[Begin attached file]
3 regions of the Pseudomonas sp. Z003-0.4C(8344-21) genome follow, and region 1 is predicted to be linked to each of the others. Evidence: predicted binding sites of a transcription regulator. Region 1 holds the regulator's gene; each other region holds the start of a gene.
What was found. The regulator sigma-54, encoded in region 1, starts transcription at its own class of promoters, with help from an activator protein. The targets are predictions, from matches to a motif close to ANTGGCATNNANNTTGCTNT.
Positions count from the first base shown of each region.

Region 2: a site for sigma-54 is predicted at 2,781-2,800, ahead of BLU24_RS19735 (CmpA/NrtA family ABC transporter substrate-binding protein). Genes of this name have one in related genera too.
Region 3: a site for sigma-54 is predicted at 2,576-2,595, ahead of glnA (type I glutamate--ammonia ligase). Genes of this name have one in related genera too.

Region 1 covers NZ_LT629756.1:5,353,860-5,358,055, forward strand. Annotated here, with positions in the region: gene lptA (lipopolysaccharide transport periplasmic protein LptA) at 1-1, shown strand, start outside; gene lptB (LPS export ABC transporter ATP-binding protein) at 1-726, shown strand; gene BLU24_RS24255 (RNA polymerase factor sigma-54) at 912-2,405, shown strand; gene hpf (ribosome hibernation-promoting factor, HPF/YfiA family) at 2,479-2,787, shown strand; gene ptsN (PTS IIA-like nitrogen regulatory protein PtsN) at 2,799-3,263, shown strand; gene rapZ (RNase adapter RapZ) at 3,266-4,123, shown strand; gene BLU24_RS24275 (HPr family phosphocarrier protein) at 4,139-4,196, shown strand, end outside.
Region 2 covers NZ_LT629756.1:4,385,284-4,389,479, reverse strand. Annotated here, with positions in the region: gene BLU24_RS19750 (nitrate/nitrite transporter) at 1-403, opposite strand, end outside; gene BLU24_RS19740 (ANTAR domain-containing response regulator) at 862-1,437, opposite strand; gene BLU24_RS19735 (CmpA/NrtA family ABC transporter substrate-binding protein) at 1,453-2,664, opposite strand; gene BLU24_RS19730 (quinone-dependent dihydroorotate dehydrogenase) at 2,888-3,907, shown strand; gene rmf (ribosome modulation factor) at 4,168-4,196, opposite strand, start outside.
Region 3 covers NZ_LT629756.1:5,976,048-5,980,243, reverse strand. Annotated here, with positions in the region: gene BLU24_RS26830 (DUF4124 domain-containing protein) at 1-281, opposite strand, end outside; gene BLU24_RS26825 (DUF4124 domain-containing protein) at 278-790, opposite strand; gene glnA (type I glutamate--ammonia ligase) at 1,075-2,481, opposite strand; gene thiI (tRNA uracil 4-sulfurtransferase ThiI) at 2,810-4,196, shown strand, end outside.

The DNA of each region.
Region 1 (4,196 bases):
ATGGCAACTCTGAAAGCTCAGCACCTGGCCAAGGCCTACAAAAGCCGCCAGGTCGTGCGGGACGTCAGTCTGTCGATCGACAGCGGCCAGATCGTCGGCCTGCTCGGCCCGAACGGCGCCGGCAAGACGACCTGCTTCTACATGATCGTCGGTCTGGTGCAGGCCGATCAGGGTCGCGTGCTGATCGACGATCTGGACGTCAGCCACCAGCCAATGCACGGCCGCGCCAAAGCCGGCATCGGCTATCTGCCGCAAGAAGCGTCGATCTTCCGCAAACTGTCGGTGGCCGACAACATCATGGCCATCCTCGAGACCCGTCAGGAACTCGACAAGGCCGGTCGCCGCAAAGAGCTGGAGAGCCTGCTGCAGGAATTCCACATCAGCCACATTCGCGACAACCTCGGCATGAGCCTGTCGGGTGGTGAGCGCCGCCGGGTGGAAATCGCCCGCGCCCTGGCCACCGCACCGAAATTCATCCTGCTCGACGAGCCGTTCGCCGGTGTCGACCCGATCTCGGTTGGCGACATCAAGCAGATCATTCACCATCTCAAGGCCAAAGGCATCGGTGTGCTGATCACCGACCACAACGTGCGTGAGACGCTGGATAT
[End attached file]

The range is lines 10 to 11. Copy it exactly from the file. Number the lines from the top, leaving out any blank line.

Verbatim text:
Region 1 (4,196 bases):
ATGGCAACTCTGAAAGCTCAGCACCTGGCCAAGGCCTACAAAAGCCGCCAGGTCGTGCGGGACGTCAGTCTGTCGATCGACAGCGGCCAGATCGTCGGCCTGCTCGGCCCGAACGGCGCCGGCAAGACGACCTGCTTCTACATGATCGTCGGTCTGGTGCAGGCCGATCAGGGTCGCGTGCTGATCGACGATCTGGACGTCAGCCACCAGCCAATGCACGGCCGCGCCAAAGCCGGCATCGGCTATCTGCCGCAAGAAGCGTCGATCTTCCGCAAACTGTCGGTGGCCGACAACATCATGGCCATCCTCGAGACCCGTCAGGAACTCGACAAGGCCGGTCGCCGCAAAGAGCTGGAGAGCCTGCTGCAGGAATTCCACATCAGCCACATTCGCGACAACCTCGGCATGAGCCTGTCGGGTGGTGAGCGCCGCCGGGTGGAAATCGCCCGCGCCCTGGCCACCGCACCGAAATTCATCCTGCTCGACGAGCCGTTCGCCGGTGTCGACCCGATCTCGGTTGGCGACATCAAGCAGATCATTCACCATCTCAAGGCCAAAGGCATCGGTGTGCTGATCACCGACCACAACGTGCGTGAGACGCTGGATAT